How does electricity work?
Electricity moves through wires, pushed along by a force called potential. Electric potential is measured in units of volts. The voltage forcing electricity through the power wiring comes from a utility company’s generating plant. Large wires are needed to carry large currents. Electricity faces resistance to its flow through a wire, and in fact, resistance is the electrical term for the force that works against the free‐flow of electricity. Resistance is measured in units called ohms.Electricity, voltage and current all work together to form power, which is measured by watts.
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What is voltage drop?
In a greenhouse, equipment can easily be hundreds of feet from the circuit breaker panel that feeds it power. Wires have resistance and resistance works against voltage. This effect is called voltage drop and relates directly to the efficiency of the equipment we connect with electrical wiring. Voltage drop also has another effect: the voltage doesn’t just disappear, it gets converted into heat that is wasted, even though you pay for it on your utility bill.
How do I eliminate voltage drop?
While there’s no way to completely eliminate voltage drops and other inefficiencies, you can minimize them by working with a design engineer who is familiar with greenhouses. A design engineer will provide an electrical system that meets your requirements for safety, efficiency, adequacy, convenience, and spare capacity. You’ll need to coordinate both the design and installation phases of your electrical system with your local electric utility as only they can tell you if they can provide the type of system you require with the capacity you need.
What are the most important things to consider when creating an electrical greenhouse system?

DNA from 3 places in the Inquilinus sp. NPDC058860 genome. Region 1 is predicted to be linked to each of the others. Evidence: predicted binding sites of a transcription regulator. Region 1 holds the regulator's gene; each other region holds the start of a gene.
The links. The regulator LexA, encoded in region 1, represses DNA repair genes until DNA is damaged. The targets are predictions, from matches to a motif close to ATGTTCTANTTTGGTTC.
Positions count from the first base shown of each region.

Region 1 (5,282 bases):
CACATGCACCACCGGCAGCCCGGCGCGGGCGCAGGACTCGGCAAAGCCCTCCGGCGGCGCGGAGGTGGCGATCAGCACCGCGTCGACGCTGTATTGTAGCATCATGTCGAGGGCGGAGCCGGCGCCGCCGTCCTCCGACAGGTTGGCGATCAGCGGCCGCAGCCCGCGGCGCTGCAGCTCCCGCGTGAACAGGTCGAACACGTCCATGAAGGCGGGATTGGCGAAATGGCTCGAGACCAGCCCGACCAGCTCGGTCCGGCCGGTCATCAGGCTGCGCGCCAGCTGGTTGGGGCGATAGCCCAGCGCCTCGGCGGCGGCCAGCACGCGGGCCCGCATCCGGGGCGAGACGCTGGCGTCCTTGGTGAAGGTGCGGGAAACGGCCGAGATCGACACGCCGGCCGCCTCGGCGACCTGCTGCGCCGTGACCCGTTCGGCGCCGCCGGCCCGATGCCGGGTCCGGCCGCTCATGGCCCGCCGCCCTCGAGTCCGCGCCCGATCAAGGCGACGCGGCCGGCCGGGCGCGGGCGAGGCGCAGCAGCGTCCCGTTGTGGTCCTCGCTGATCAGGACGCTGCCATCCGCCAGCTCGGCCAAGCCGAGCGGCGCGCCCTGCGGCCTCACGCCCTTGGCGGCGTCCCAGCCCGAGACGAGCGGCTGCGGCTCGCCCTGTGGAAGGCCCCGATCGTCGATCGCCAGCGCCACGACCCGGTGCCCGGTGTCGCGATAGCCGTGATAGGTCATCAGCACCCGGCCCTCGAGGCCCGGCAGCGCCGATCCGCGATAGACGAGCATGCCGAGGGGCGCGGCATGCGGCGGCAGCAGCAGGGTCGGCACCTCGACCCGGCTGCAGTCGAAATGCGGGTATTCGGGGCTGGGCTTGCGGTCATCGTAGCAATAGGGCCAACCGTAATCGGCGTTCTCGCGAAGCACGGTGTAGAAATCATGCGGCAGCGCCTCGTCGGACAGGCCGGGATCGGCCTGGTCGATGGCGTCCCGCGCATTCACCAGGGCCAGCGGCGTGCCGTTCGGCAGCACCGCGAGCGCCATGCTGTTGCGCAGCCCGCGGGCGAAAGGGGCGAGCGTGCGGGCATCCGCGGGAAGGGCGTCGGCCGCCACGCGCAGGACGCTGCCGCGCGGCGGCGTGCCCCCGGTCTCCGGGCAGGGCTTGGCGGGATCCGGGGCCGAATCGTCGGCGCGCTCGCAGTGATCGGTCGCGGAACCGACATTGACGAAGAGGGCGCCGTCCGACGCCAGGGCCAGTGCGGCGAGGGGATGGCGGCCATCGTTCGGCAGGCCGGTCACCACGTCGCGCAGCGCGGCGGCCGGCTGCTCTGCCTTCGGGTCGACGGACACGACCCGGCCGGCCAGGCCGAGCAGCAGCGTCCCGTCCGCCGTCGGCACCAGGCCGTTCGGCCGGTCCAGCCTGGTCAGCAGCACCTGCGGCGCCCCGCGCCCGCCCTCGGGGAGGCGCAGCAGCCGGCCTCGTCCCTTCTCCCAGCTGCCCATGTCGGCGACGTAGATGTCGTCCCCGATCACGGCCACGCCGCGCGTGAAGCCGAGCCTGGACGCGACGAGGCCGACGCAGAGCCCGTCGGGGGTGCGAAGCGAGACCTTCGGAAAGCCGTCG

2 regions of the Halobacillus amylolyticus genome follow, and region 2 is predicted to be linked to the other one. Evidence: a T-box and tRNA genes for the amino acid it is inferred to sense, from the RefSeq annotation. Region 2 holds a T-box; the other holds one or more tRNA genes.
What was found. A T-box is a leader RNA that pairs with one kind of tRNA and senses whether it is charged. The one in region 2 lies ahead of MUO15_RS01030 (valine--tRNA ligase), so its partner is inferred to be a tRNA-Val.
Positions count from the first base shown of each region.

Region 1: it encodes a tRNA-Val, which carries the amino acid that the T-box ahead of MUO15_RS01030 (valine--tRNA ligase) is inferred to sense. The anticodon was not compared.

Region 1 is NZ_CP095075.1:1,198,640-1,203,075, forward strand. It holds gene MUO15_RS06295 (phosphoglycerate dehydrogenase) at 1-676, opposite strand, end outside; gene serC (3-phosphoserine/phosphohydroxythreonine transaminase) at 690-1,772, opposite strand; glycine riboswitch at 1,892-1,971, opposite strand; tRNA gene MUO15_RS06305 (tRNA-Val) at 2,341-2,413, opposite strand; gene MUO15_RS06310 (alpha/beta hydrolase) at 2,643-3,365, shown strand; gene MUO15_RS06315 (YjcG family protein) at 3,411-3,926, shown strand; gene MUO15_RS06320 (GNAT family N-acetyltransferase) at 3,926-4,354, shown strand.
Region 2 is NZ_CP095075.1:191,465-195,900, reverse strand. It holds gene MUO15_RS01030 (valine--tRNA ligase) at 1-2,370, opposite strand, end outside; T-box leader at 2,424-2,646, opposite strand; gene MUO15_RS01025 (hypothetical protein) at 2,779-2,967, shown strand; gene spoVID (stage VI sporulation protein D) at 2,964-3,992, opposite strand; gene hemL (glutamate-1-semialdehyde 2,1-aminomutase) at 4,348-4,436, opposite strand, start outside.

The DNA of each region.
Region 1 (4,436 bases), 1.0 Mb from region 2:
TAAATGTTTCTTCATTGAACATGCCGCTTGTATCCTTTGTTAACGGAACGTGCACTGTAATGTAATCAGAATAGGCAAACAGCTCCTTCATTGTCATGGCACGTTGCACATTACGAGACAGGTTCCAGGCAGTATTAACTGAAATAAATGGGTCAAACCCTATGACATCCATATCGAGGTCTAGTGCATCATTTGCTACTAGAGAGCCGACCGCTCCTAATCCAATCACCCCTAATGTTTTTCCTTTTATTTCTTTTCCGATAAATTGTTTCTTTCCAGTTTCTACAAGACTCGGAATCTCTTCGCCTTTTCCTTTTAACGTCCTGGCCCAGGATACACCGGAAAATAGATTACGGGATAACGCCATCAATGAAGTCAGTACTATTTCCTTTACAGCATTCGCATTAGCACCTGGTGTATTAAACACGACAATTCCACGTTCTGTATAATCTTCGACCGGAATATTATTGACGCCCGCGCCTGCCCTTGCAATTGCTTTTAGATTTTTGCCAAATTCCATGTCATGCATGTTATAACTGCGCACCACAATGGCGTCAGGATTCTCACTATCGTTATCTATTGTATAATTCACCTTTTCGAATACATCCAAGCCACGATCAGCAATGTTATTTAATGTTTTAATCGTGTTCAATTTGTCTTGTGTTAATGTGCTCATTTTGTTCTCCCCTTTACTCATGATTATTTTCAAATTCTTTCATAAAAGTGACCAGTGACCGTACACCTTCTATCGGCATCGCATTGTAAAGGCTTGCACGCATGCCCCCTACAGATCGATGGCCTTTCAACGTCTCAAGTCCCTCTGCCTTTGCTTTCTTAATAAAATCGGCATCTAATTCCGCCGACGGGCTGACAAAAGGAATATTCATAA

Demand that all work be done in accordance with the National Electric Code and local codes. List all equipment requiring electricity. Have a design engineer prepare a load schedule, main service and branch layout, power diagrams, wiring layout, and control diagrams.
What is a load schedule?
This is an inventory of all the electrical equipment in your project. The total electrical demand of this equipment determines the size of electrical service you’ll require.
What is the main service and branch panel board layout?
This shows the location and size of your service entrance components and any additional circuit breaker panels you will need. The service entrance is where the wires from the electric utility enter your property and include a large switch or circuit breaker that can disconnect your entire premises from the electrical grid.
What are one‐line power diagrams?
These diagrams show how your equipment will be assigned to individual circuit breakers and breaker panels. These plans show the number and the sizes of the wires that will carry power to your equipment.
What is a conduit and wiring layout?
This diagram shows where conduits will be routed, the sizes of the conduits, and the number and sizes of the wires that will be run into the conduit.
What are control diagrams and schematics?
These plans show the interface between control devices and the equipment they control.
Where should I locate my main service?